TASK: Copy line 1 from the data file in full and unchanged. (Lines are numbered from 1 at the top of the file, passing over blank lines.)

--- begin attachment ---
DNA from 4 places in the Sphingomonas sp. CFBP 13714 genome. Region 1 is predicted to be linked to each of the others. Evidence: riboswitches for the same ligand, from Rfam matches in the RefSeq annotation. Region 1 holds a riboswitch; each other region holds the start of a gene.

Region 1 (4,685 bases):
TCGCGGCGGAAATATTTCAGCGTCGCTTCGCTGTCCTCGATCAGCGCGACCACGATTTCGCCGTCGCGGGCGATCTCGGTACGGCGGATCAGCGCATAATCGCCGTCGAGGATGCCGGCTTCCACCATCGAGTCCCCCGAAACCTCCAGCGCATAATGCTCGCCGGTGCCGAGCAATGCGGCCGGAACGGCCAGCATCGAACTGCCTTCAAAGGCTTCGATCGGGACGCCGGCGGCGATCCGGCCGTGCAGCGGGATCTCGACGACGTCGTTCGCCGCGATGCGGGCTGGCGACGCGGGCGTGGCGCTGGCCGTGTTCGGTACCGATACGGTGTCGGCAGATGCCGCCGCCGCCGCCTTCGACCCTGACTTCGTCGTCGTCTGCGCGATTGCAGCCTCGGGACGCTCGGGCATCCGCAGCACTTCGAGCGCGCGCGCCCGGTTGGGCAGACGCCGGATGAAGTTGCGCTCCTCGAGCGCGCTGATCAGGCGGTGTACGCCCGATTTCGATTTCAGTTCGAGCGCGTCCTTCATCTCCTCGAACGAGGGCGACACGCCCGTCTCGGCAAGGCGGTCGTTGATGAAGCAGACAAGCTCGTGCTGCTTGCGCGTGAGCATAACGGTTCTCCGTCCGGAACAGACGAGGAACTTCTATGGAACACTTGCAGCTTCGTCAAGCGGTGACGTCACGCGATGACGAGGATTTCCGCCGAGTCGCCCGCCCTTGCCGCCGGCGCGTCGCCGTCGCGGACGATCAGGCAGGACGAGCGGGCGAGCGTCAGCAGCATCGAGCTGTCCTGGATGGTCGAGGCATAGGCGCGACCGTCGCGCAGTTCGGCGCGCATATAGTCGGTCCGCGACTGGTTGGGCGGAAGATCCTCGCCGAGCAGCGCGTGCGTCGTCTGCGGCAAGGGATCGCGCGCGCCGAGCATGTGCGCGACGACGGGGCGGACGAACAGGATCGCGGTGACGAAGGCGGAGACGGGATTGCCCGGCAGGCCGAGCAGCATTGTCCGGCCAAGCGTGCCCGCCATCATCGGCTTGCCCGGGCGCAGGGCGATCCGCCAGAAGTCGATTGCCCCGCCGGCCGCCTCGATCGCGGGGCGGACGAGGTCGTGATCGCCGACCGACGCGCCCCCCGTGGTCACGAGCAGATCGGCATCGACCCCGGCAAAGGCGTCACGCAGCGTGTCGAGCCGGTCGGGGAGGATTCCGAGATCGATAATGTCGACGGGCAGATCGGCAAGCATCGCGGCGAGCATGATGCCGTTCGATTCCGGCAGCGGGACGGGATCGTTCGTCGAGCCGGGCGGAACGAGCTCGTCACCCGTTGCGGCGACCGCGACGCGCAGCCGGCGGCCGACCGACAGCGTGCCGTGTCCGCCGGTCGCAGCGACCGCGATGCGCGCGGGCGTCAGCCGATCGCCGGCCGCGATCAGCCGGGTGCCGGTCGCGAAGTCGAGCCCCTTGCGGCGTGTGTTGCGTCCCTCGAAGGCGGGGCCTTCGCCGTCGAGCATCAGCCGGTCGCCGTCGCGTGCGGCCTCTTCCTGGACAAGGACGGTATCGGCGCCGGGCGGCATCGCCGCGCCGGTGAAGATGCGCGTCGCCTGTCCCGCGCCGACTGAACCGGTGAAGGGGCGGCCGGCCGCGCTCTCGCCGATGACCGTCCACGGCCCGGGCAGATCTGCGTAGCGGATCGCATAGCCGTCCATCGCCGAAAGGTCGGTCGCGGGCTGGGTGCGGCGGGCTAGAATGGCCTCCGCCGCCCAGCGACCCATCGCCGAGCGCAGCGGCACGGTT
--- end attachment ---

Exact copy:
DNA from 4 places in the Sphingomonas sp. CFBP 13714 genome. Region 1 is predicted to be linked to each of the others. Evidence: riboswitches for the same ligand, from Rfam matches in the RefSeq annotation. Region 1 holds a riboswitch; each other region holds the start of a gene.